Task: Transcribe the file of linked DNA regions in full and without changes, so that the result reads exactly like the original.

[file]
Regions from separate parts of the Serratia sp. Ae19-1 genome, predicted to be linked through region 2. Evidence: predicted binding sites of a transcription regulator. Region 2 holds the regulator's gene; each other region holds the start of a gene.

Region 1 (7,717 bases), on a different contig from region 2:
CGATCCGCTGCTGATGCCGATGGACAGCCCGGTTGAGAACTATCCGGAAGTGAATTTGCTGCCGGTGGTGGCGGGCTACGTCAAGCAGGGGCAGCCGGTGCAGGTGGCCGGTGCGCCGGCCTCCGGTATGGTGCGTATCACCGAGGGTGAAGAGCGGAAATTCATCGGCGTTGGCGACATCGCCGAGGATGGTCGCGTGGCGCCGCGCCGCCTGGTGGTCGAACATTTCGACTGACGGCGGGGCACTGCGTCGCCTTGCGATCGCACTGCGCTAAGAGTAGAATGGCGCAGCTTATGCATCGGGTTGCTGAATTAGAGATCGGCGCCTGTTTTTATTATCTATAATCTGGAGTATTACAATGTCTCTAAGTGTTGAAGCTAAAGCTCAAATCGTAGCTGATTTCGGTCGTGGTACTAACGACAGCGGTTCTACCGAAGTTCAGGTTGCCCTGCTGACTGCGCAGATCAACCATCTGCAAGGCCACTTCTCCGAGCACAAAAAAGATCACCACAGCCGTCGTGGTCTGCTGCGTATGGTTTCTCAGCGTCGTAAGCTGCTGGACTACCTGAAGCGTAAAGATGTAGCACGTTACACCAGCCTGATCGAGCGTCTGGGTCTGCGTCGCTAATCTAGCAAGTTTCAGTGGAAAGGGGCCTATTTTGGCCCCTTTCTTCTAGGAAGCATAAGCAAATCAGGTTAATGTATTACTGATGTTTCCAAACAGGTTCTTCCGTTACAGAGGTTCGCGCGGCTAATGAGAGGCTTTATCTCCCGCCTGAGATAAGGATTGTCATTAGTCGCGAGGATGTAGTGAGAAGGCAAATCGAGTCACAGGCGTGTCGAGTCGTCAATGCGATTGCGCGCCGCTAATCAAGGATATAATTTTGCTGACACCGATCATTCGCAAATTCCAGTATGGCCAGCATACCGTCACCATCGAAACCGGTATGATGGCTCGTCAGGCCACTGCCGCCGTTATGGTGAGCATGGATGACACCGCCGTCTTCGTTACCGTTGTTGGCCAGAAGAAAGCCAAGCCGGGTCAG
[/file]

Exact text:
Regions from separate parts of the Serratia sp. Ae19-1 genome, predicted to be linked through region 2. Evidence: predicted binding sites of a transcription regulator. Region 2 holds the regulator's gene; each other region holds the start of a gene.

Region 1 (7,717 bases), on a different contig from region 2:
CGATCCGCTGCTGATGCCGATGGACAGCCCGGTTGAGAACTATCCGGAAGTGAATTTGCTGCCGGTGGTGGCGGGCTACGTCAAGCAGGGGCAGCCGGTGCAGGTGGCCGGTGCGCCGGCCTCCGGTATGGTGCGTATCACCGAGGGTGAAGAGCGGAAATTCATCGGCGTTGGCGACATCGCCGAGGATGGTCGCGTGGCGCCGCGCCGCCTGGTGGTCGAACATTTCGACTGACGGCGGGGCACTGCGTCGCCTTGCGATCGCACTGCGCTAAGAGTAGAATGGCGCAGCTTATGCATCGGGTTGCTGAATTAGAGATCGGCGCCTGTTTTTATTATCTATAATCTGGAGTATTACAATGTCTCTAAGTGTTGAAGCTAAAGCTCAAATCGTAGCTGATTTCGGTCGTGGTACTAACGACAGCGGTTCTACCGAAGTTCAGGTTGCCCTGCTGACTGCGCAGATCAACCATCTGCAAGGCCACTTCTCCGAGCACAAAAAAGATCACCACAGCCGTCGTGGTCTGCTGCGTATGGTTTCTCAGCGTCGTAAGCTGCTGGACTACCTGAAGCGTAAAGATGTAGCACGTTACACCAGCCTGATCGAGCGTCTGGGTCTGCGTCGCTAATCTAGCAAGTTTCAGTGGAAAGGGGCCTATTTTGGCCCCTTTCTTCTAGGAAGCATAAGCAAATCAGGTTAATGTATTACTGATGTTTCCAAACAGGTTCTTCCGTTACAGAGGTTCGCGCGGCTAATGAGAGGCTTTATCTCCCGCCTGAGATAAGGATTGTCATTAGTCGCGAGGATGTAGTGAGAAGGCAAATCGAGTCACAGGCGTGTCGAGTCGTCAATGCGATTGCGCGCCGCTAATCAAGGATATAATTTTGCTGACACCGATCATTCGCAAATTCCAGTATGGCCAGCATACCGTCACCATCGAAACCGGTATGATGGCTCGTCAGGCCACTGCCGCCGTTATGGTGAGCATGGATGACACCGCCGTCTTCGTTACCGTTGTTGGCCAGAAGAAAGCCAAGCCGGGTCAG